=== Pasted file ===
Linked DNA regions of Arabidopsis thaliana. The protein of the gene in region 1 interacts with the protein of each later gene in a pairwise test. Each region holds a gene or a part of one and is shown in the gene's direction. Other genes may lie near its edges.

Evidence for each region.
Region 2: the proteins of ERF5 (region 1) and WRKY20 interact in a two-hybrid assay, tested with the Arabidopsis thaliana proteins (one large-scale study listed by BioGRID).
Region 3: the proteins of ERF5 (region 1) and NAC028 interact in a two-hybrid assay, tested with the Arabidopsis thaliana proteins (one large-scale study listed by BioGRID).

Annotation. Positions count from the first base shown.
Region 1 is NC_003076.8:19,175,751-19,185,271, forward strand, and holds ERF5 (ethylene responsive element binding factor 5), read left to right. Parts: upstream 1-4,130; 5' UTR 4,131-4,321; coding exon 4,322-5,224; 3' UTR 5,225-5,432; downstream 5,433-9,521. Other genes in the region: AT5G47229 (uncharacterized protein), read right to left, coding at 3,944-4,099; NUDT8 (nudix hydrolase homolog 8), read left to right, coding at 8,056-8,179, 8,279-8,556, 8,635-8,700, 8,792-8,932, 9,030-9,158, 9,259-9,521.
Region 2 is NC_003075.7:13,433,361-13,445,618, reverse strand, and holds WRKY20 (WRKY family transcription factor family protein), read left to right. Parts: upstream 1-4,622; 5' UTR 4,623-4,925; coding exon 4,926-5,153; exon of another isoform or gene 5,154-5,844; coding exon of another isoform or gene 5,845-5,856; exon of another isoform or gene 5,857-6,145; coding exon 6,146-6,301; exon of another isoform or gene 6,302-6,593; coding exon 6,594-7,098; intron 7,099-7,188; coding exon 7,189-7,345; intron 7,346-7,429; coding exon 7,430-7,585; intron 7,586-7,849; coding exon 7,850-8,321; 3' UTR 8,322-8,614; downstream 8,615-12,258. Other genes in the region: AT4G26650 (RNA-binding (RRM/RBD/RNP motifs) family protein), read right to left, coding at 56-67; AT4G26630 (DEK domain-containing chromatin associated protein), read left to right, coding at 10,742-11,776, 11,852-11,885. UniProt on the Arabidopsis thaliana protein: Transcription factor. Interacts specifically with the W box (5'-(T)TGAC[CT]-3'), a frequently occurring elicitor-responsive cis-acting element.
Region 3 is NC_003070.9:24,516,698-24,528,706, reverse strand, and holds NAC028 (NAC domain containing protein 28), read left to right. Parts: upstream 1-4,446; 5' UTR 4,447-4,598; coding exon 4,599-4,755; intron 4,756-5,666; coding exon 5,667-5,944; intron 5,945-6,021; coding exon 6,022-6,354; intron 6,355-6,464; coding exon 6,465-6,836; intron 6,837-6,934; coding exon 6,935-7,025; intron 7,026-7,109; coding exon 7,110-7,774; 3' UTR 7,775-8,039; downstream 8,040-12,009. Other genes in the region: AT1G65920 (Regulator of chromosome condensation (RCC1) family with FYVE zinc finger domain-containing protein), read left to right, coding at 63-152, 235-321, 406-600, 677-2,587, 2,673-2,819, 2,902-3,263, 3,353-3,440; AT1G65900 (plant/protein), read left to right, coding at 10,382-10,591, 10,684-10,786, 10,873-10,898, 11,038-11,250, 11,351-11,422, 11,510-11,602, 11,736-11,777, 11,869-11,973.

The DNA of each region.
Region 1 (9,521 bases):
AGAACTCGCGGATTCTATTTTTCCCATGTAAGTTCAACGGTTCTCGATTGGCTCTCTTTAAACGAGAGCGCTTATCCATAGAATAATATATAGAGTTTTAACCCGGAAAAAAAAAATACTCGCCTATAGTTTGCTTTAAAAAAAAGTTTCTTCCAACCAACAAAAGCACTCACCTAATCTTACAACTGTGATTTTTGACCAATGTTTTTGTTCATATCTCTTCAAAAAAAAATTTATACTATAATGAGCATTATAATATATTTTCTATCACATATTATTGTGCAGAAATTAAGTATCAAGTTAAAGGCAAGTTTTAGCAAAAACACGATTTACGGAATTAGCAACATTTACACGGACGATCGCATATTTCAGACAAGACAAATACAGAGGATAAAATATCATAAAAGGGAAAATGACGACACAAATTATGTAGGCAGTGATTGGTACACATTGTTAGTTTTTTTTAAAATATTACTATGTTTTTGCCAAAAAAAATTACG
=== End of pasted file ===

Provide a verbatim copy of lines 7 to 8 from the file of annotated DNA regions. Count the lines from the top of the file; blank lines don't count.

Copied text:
Region 2 is NC_003075.7:13,433,361-13,445,618, reverse strand, and holds WRKY20 (WRKY family transcription factor family protein), read left to right. Parts: upstream 1-4,622; 5' UTR 4,623-4,925; coding exon 4,926-5,153; exon of another isoform or gene 5,154-5,844; coding exon of another isoform or gene 5,845-5,856; exon of another isoform or gene 5,857-6,145; coding exon 6,146-6,301; exon of another isoform or gene 6,302-6,593; coding exon 6,594-7,098; intron 7,099-7,188; coding exon 7,189-7,345; intron 7,346-7,429; coding exon 7,430-7,585; intron 7,586-7,849; coding exon 7,850-8,321; 3' UTR 8,322-8,614; downstream 8,615-12,258. Other genes in the region: AT4G26650 (RNA-binding (RRM/RBD/RNP motifs) family protein), read right to left, coding at 56-67; AT4G26630 (DEK domain-containing chromatin associated protein), read left to right, coding at 10,742-11,776, 11,852-11,885. UniProt on the Arabidopsis thaliana protein: Transcription factor. Interacts specifically with the W box (5'-(T)TGAC[CT]-3'), a frequently occurring elicitor-responsive cis-acting element.
Region 3 is NC_003070.9:24,516,698-24,528,706, reverse strand, and holds NAC028 (NAC domain containing protein 28), read left to right. Parts: upstream 1-4,446; 5' UTR 4,447-4,598; coding exon 4,599-4,755; intron 4,756-5,666; coding exon 5,667-5,944; intron 5,945-6,021; coding exon 6,022-6,354; intron 6,355-6,464; coding exon 6,465-6,836; intron 6,837-6,934; coding exon 6,935-7,025; intron 7,026-7,109; coding exon 7,110-7,774; 3' UTR 7,775-8,039; downstream 8,040-12,009. Other genes in the region: AT1G65920 (Regulator of chromosome condensation (RCC1) family with FYVE zinc finger domain-containing protein), read left to right, coding at 63-152, 235-321, 406-600, 677-2,587, 2,673-2,819, 2,902-3,263, 3,353-3,440; AT1G65900 (plant/protein), read left to right, coding at 10,382-10,591, 10,684-10,786, 10,873-10,898, 11,038-11,250, 11,351-11,422, 11,510-11,602, 11,736-11,777, 11,869-11,973.